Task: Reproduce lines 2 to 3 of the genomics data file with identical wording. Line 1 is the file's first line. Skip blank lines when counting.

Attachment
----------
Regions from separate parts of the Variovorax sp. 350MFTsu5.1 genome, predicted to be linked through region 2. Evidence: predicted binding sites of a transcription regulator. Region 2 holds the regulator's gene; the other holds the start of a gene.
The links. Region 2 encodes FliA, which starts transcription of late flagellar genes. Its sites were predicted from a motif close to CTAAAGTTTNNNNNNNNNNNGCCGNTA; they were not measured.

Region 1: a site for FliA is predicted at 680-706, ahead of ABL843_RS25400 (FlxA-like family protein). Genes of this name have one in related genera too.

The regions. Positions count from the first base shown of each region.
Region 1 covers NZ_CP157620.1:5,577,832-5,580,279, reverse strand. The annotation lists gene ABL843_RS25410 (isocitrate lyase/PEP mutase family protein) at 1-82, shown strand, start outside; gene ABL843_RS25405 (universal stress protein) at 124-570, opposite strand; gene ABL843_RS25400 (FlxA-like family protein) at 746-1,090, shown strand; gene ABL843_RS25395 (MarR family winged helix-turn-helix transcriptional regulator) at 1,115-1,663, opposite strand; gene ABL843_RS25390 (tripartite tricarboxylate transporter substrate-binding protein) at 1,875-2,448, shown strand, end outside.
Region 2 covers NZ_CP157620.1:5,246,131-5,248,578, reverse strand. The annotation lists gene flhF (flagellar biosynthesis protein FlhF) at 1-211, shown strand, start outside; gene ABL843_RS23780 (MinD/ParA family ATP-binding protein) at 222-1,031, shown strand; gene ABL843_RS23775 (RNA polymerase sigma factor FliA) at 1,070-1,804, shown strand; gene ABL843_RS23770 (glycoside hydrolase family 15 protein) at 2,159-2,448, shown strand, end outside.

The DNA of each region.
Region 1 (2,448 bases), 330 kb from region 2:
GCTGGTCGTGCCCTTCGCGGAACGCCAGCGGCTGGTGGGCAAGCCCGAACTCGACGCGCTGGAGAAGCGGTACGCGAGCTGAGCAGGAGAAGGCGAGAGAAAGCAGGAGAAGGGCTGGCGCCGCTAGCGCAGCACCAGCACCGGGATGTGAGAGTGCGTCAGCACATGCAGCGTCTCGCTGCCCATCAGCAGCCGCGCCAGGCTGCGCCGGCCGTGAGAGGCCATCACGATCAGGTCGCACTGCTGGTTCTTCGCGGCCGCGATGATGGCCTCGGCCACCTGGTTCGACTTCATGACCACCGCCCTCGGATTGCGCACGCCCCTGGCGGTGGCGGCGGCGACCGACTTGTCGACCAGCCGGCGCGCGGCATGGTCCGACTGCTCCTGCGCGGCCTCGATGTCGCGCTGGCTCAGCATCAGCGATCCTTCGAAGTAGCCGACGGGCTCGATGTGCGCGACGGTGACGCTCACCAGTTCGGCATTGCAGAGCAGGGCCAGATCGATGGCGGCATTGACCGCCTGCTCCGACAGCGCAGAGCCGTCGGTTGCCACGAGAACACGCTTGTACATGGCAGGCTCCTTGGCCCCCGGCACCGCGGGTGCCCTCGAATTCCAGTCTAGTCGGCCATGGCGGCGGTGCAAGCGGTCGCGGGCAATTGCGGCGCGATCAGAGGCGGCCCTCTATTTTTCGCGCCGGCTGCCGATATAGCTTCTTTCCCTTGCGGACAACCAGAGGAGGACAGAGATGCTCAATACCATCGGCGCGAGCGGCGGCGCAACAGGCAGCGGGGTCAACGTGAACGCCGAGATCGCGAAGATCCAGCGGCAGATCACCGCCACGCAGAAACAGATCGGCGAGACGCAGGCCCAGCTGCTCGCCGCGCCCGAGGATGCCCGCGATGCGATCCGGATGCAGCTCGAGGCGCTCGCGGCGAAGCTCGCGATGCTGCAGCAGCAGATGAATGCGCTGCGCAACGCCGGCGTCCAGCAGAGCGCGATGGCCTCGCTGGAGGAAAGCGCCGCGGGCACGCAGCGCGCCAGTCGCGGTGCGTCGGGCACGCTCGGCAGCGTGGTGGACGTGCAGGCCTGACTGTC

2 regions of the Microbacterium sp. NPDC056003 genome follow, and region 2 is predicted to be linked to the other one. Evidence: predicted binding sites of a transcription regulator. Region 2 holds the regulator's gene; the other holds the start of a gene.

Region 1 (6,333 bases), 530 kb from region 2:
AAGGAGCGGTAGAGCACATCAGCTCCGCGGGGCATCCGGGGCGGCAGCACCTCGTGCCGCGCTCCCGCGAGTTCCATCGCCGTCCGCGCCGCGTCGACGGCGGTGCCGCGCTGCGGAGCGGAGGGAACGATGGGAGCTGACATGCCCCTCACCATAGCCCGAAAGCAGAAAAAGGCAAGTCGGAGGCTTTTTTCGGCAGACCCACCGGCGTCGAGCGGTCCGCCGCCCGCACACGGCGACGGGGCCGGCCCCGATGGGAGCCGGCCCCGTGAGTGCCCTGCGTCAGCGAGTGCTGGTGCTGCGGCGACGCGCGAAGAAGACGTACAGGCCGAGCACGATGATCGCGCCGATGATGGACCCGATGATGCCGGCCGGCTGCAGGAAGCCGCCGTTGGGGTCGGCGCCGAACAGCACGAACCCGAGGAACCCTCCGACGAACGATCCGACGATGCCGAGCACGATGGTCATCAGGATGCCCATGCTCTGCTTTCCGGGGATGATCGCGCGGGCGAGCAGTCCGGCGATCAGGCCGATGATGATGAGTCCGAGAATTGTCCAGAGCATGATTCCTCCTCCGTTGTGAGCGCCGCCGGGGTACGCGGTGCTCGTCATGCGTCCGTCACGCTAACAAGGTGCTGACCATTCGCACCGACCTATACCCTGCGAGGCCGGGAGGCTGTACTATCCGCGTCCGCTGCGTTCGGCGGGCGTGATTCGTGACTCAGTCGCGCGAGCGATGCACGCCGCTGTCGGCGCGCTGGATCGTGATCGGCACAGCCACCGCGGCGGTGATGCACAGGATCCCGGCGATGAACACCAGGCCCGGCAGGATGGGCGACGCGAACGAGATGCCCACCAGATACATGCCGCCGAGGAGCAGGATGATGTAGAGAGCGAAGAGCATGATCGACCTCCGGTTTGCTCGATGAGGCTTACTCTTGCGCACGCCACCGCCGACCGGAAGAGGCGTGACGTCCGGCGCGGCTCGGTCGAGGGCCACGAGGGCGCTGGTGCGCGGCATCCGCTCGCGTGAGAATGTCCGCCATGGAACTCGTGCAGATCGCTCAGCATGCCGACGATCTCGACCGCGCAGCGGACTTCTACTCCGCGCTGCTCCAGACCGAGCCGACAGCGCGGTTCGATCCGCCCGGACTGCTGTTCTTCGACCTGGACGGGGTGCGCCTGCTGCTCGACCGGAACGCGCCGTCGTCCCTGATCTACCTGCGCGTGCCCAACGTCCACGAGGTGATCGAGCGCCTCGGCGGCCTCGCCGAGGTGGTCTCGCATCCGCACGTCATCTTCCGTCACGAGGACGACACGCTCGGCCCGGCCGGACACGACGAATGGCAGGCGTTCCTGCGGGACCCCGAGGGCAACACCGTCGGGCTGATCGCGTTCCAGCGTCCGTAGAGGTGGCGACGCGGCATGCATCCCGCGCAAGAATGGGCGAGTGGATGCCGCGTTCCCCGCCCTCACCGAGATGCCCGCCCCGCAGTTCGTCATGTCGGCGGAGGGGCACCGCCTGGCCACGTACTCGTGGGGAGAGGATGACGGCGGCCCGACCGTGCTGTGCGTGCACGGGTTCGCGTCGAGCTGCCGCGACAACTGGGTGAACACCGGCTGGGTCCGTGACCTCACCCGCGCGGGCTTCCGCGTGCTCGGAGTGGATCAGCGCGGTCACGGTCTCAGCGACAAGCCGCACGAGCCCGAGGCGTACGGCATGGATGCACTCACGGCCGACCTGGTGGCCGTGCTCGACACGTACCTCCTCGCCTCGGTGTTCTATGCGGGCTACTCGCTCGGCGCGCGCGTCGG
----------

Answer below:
The links. Region 2 encodes FliA, which starts transcription of late flagellar genes. Its sites were predicted from a motif close to CTAAAGTTTNNNNNNNNNNNGCCGNTA; they were not measured.

Region 1: a site for FliA is predicted at 680-706, ahead of ABL843_RS25400 (FlxA-like family protein). Genes of this name have one in related genera too.